Logstash is a data pipeline that helps us process logs and other event data from a variety of systems. With 200 plugins and counting, Logstash can connect to a variety of sources and stream data at scale to a central analytics system. One of the most Logstash central analytics system is ELK stack (Elasticsearch, Logstash and Kibana).

The ability to efficiently analyze and query the data being shipped into the ELK Stack depends on the information being readable. This means that as unstructured data is being ingested into the system, it must be translated into structured message lines. Regardless of the defined data source, pulling the logs and performing some magic to beautify them is necessary to ensure that they are parsed correctly before being shipped to Elasticsearch

Data manipulation in Logstash is performed using filter plugins. This article focuses on one of the most popular and useful filter plugins - The Logstash Grok Filter, which is used to parse unstructured data into structured data. Grok is currently the best way in logstash to parse crappy unstructured log data into something structured and queryable. This tool is perfect for syslog logs, apache and other web server logs, mysql logs, and in general, any log format that is generally written for humans and not computer consumption.

The grok filter and its use of patterns is the truly powerful part of logstash. Grok allows us to turn unstructured log text into structured data. The grok filter attempts to match a field with a pattern. Think of patterns as a named regular expression. Patterns allow for increased readability and reuse.  If the pattern matches, logstash can create additional fields (similar to a regex capture group).

Logstash Grok Filter automatically parses many types of data for us including Apache, Nginx, JSON, and more! This allows us to use advanced features like statistical analysis on value fields, faceted search, filters, and more. Even if we don’t have automated parsing available for our log type, we will still be able to log and do full text search over our logs. If we couldn’t classify and break down your data into separate fields, all searches would be full text, which would not allow us to take full advantage of Elasticsearch and Kibana search.

We can setup Logstash to do custom parsing of our logs and then send the output to Elasticsearch. Logstash is able to parse logs using grok filters. This can be useful if your log format is not one of our automatically parsed formats. Parsing allows you to use advance features like statistical analysis on value fields, faceted search, filters and more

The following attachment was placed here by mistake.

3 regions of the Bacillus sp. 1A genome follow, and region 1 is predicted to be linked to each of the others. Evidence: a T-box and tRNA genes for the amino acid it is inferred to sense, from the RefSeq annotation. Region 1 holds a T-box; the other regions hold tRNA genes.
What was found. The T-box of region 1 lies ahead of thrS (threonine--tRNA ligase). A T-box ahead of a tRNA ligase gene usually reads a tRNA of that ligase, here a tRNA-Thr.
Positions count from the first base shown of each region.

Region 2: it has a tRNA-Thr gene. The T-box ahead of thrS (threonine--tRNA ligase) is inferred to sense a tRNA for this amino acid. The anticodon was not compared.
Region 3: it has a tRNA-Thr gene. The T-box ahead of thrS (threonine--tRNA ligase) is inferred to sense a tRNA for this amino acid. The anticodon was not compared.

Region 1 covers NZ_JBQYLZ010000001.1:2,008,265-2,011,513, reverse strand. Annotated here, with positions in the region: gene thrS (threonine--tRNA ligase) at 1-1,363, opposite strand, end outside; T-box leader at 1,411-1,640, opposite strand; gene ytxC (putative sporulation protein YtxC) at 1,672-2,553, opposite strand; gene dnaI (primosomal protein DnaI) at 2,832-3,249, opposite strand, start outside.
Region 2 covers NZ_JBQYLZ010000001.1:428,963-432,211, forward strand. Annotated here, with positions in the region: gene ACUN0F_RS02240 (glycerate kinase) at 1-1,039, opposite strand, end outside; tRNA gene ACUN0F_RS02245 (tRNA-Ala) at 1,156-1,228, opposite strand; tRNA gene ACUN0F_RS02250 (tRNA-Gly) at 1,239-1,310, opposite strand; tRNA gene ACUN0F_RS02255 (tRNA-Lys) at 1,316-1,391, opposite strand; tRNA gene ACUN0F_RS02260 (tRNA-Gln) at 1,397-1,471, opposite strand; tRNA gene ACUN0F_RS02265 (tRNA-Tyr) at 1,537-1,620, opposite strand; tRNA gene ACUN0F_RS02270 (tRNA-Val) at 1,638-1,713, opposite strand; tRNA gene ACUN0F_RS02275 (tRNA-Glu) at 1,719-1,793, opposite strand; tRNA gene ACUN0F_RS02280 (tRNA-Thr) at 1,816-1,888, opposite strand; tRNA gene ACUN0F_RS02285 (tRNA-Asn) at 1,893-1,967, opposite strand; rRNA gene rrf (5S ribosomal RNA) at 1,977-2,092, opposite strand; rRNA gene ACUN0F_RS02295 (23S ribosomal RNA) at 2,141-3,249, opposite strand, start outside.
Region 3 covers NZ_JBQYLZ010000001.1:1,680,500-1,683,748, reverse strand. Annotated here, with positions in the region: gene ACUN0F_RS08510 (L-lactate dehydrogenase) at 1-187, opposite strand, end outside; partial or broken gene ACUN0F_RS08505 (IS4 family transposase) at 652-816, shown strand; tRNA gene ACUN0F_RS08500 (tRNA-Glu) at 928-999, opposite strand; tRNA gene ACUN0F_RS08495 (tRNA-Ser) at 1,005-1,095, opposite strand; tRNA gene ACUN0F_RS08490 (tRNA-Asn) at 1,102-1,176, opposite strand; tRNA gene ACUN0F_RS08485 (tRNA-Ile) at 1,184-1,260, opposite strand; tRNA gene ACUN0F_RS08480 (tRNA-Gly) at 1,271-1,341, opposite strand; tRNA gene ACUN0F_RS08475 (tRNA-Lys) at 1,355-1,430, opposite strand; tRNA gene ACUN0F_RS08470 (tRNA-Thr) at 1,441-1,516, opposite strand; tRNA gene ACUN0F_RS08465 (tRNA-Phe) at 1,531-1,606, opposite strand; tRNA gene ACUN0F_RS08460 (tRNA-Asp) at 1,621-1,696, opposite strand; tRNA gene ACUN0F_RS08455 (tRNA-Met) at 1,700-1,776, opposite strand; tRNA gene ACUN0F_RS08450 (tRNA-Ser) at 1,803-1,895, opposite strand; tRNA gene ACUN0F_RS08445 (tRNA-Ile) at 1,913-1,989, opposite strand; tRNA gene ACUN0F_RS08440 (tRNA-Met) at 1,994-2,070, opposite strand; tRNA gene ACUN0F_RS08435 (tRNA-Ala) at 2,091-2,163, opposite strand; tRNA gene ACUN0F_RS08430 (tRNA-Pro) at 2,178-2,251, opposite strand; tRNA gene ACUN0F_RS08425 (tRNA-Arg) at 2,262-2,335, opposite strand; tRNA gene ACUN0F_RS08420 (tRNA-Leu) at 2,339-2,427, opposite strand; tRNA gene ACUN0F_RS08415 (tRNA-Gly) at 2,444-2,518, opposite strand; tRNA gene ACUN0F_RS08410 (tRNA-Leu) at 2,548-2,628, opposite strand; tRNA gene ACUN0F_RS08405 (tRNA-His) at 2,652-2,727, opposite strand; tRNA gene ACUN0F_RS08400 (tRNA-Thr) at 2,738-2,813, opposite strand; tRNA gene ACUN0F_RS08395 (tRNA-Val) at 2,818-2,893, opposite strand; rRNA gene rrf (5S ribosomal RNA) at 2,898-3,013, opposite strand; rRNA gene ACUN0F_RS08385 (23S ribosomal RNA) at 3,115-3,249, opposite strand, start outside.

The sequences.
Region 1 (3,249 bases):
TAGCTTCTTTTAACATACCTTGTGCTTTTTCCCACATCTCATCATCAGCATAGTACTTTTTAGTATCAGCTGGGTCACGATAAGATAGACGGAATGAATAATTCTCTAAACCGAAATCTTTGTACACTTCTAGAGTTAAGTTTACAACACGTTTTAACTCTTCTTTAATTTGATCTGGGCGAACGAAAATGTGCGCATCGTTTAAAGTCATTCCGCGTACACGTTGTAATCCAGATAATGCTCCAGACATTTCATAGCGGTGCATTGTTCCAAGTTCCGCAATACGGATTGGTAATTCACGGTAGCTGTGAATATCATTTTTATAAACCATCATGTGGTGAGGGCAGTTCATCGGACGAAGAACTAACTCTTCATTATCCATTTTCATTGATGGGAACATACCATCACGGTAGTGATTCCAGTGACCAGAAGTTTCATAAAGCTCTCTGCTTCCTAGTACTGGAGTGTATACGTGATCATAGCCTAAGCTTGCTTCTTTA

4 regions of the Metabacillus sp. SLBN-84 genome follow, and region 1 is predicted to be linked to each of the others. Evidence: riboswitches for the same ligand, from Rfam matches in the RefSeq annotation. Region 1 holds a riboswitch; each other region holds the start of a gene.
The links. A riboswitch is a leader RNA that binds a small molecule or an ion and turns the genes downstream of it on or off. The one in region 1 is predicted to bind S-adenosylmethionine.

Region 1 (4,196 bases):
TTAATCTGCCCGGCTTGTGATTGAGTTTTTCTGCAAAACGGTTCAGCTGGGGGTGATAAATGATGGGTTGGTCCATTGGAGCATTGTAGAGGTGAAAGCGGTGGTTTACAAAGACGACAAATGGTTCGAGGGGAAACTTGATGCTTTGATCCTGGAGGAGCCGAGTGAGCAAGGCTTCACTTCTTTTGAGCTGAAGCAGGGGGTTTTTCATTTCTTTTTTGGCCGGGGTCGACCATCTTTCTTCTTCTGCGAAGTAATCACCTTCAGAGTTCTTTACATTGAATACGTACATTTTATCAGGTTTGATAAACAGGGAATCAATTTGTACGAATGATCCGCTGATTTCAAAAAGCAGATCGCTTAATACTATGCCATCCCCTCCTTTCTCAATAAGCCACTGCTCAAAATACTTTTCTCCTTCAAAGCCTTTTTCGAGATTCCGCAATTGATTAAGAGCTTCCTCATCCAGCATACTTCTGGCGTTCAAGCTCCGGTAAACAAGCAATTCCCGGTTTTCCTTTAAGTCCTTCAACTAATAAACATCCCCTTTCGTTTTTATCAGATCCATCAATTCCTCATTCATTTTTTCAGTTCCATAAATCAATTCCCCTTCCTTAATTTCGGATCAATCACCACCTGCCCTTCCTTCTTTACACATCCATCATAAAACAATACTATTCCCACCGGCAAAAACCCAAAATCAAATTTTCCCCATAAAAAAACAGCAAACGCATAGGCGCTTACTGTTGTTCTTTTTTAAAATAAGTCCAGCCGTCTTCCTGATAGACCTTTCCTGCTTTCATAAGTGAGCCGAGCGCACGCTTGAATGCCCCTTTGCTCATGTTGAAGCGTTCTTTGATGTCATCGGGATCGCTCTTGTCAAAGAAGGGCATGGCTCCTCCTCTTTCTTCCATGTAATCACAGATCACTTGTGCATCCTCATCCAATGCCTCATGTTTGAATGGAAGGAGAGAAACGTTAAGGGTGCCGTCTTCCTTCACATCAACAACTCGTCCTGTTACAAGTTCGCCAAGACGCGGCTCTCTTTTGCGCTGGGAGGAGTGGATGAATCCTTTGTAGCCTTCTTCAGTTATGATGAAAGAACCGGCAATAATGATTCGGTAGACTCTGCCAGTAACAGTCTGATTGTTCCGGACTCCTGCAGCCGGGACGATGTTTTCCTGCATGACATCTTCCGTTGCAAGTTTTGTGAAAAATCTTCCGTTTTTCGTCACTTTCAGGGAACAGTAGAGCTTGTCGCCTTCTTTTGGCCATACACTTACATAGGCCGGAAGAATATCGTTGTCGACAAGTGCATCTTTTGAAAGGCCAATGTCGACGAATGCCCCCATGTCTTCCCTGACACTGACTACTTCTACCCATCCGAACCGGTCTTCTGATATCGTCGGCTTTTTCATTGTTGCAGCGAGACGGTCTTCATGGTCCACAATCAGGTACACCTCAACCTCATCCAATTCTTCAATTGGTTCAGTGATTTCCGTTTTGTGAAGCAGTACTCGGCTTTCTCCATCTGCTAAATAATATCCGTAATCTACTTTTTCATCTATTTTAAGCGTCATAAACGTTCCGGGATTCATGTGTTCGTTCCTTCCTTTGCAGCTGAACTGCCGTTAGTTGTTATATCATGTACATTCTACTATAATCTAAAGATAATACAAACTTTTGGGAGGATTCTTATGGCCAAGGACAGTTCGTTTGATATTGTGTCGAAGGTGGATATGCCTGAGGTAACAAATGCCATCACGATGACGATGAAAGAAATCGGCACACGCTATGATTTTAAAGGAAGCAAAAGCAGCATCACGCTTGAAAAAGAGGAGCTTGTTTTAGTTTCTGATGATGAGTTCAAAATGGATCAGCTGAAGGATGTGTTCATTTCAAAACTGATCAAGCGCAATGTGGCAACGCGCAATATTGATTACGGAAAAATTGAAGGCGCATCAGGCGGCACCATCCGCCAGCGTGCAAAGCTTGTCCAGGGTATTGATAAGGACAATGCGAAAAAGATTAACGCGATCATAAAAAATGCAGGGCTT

Grok Basics

Grok works by combining text patterns into something that matches your logs. The syntax for a grok pattern is %{SYNTAX:SEMANTIC}

The SYNTAX is the name of the pattern that will match your text. For example, 3.44 will be matched by the NUMBER pattern and 55.3.244.1 will be matched by the IP pattern. The syntax is how you match. 

The SEMANTIC is the identifier you give to the piece of text being matched. For example, 3.44 could be the duration of an event, so you could call it simply duration. Further, a string 55.3.244.1 might identify the client making a request. 

For the above example, the grok filter would look something like this: %{NUMBER:duration} %{IP:client}

Logstash already ships with lots of predefined patterns. Patterns consist of a label and a regex, e.g.: USERNAME [a-zA-Z0-9._-]+

 In the grok filter, we would refer to this as %{USERNAME}:

filter {
 grok {
   match => [ "message", "%{USERNAME}" ]
 }
}

These are some predefined logstash grok filters:

# Basic Identifiers
USERNAME [a-zA-Z0-9._-]+
USER %{USERNAME}
INT (?:[+-]?(?:[0-9]+))
BASE10NUM (?<![0-9.+-])(?>[+-]?(?:(?:[0-9]+(?:\.[0-9]+)?)|(?:\.[0-9]+)))
NUMBER (?:%{BASE10NUM})
BASE16NUM (?<![0-9A-Fa-f])(?:[+-]?(?:0x)?(?:[0-9A-Fa-f]+))
BASE16FLOAT \b(?<![0-9A-Fa-f.])(?:[+-]?(?:0x)?(?:(?:[0-9A-Fa-f]+(?:\.[0-9A-Fa-f]*)?)|(?:\.[0-9A-Fa-f]+)))\b
# Networking
MAC (?:%{CISCOMAC}|%{WINDOWSMAC}|%{COMMONMAC})
CISCOMAC (?:(?:[A-Fa-f0-9]{4}\.){2}[A-Fa-f0-9]{4})
WINDOWSMAC (?:(?:[A-Fa-f0-9]{2}-){5}[A-Fa-f0-9]{2})
COMMONMAC (?:(?:[A-Fa-f0-9]{2}:){5}[A-Fa-f0-9]{2})
# paths
PATH (?:%{UNIXPATH}|%{WINPATH})
UNIXPATH (/([\w_%!$@:.,+~-]+|\\.)*)+
TTY (?:/dev/(pts|tty([pq])?)(\w+)?/?(?:[0-9]+))
URIHOST %{IPORHOST}(?::%{POSINT:port})?
# uripath comes loosely from RFC1738, but mostly from what Firefox
# doesn't turn into %XX
URIPATH (?:/[A-Za-z0-9$.+!*'(){},~:;=@#%&_\-]*)+